This Big Tesla Autopilot Change Is Going To Be Controversial

Tesla announced some big Autopilot changes that might make those looking to buy its electric vehicles brand-new think twice about their decision. The Tesla Autopilot feature has been a staple in its EV lineup since 2014. By using an array of cameras, radars, ultrasonic sensors, and Tesla's ever-improving software, Autopilot can offer advanced driver assistance or even full vehicle autonomy. However, the Tesla Autopilot system also came with certain limitations that raised concerns among owners in the past. While previous models used to have LiDAR sensors for measuring distance, Tesla later dropped them in lieu of a more camera-based system in 2021.

This leaves the Autopilot feature becoming more dependent on Tesla Vision — a system that utilizes artificial intelligence along with the car's built-in high-definition cameras to determine potential road hazards and provide driving aids. Tesla placed more emphasis on this approach by omitting radars from its current EV lineup. Now it seems like the carmaker is doubling down on its vision-reliant autopilot system by announcing the removal of ultrasonic sensors. Of course, this could also lead to some undesired effects for new Tesla owners.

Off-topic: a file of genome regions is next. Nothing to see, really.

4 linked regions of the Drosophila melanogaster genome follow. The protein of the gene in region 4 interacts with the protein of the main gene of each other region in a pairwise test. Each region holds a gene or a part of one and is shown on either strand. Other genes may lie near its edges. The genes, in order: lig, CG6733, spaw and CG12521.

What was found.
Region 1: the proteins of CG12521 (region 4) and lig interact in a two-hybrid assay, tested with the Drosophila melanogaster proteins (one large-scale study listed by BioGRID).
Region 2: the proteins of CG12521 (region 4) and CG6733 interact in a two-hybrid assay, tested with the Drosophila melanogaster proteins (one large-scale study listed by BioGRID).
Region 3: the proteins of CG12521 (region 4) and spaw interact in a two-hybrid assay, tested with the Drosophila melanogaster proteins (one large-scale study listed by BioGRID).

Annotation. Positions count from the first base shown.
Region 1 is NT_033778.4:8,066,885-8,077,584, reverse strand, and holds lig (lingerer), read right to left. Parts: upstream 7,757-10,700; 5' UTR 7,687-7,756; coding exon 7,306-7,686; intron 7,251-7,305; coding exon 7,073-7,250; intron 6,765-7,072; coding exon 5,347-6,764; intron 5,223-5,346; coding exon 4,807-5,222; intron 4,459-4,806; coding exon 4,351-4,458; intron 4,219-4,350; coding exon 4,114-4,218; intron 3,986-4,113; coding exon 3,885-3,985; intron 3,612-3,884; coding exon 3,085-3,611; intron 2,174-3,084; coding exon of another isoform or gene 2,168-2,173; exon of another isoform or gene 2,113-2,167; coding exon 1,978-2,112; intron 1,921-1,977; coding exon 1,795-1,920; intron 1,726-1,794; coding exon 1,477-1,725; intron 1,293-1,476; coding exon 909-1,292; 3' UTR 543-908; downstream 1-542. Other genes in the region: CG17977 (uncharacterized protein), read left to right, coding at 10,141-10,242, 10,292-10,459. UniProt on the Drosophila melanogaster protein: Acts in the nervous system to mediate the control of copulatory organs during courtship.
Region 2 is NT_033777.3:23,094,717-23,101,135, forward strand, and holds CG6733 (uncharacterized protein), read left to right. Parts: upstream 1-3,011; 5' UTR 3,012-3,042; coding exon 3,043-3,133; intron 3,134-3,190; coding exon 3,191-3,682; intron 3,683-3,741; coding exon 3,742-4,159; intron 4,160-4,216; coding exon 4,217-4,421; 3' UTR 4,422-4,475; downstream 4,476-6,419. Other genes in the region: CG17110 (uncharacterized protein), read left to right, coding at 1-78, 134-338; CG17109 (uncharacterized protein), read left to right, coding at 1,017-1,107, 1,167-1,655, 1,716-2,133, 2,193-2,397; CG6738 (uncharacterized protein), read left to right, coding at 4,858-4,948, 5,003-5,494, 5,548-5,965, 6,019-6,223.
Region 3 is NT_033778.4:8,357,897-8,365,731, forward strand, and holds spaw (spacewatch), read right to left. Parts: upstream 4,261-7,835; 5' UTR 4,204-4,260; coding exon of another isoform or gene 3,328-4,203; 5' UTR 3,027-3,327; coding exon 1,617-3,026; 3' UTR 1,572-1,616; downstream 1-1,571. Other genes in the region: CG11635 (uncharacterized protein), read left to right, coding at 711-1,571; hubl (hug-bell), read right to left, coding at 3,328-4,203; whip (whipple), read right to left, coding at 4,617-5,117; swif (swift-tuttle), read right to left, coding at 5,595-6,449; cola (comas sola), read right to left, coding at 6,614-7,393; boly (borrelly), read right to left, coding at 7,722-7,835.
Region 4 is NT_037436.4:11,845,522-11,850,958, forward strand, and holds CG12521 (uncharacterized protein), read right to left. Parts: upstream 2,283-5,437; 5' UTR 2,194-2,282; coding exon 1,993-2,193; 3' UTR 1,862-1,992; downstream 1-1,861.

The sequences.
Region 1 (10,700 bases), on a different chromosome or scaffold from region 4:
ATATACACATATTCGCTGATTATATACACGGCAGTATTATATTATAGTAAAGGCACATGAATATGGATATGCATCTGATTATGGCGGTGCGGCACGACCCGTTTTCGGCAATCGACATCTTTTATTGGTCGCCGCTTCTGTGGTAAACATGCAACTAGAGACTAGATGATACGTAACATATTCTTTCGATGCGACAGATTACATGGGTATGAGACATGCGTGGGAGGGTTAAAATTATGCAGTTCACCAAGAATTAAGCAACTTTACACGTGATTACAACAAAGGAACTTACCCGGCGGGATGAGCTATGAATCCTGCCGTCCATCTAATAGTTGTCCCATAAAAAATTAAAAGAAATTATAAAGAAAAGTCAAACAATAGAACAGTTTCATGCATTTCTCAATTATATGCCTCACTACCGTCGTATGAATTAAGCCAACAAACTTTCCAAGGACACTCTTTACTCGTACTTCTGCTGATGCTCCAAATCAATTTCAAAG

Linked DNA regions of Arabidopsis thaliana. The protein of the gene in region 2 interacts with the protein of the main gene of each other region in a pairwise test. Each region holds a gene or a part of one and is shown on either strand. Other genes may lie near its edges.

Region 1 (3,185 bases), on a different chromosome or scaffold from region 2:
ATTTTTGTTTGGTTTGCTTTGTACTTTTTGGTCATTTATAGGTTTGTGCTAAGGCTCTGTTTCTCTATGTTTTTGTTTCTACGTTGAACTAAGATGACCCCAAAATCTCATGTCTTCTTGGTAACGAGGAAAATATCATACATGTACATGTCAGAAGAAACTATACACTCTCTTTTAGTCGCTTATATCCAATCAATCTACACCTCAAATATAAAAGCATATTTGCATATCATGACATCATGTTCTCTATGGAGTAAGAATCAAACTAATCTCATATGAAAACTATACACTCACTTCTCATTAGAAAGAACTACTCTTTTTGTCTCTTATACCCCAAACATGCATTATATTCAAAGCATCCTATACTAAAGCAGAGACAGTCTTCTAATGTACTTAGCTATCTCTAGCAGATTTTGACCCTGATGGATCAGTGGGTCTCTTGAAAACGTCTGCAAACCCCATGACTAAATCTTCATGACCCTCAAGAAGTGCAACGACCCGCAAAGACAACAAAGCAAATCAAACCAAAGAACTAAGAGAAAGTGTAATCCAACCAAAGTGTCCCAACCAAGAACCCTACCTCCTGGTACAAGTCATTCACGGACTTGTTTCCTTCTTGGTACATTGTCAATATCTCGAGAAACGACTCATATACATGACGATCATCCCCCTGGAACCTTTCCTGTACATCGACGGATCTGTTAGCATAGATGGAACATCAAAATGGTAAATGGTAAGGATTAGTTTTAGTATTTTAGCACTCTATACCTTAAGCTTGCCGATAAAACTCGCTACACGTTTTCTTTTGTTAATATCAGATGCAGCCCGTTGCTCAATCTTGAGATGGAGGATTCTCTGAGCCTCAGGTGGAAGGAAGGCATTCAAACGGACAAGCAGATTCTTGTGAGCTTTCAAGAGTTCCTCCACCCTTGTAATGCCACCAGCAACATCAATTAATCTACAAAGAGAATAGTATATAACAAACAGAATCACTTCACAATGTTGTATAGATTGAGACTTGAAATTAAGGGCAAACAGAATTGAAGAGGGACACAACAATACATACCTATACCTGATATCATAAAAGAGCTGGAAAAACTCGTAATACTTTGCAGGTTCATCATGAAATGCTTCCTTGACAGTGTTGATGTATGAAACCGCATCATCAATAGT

What the latest Tesla Autopilot update means for new owners

According to Tesla, the removal of ultrasonic sensors will be the norm for every newly produced model moving forward, starting with EVs manufactured in North America, Europe, the Middle East, and Taiwan. This change will reflect on every Model 3 and Model Y from October onward, with the 2023 Model S and Model X to follow suit. During this transition, however, models without ultrasonic sensors will also come with limited features, such as Park Assist, Autopark, Summon, and Smart Summon. These features will all be either limited or disabled on the new Tesla models "for a short period of time."

Tesla explained that the said features will later be restored via over-the-air updates, but only after the newer batch of vehicles has matched the performance standards of its existing fleet. It's quite absurd how new Tesla owners will be receiving fewer parts and features for their newly purchased vehicles, especially when much older examples already offer everything from the start. And it's even more absurd when they're forced to test out an experimental Autopilot system that's heavily dependent on Tesla Vision. That said, it's a wonder if using a strictly vision-based means of providing driver assistance and vehicle automation would again lead to instances like the Tesla Autopilot mistaking the moon for a traffic light. Either way, the new Autopilot update goes to show that Tesla apparently believes less is more.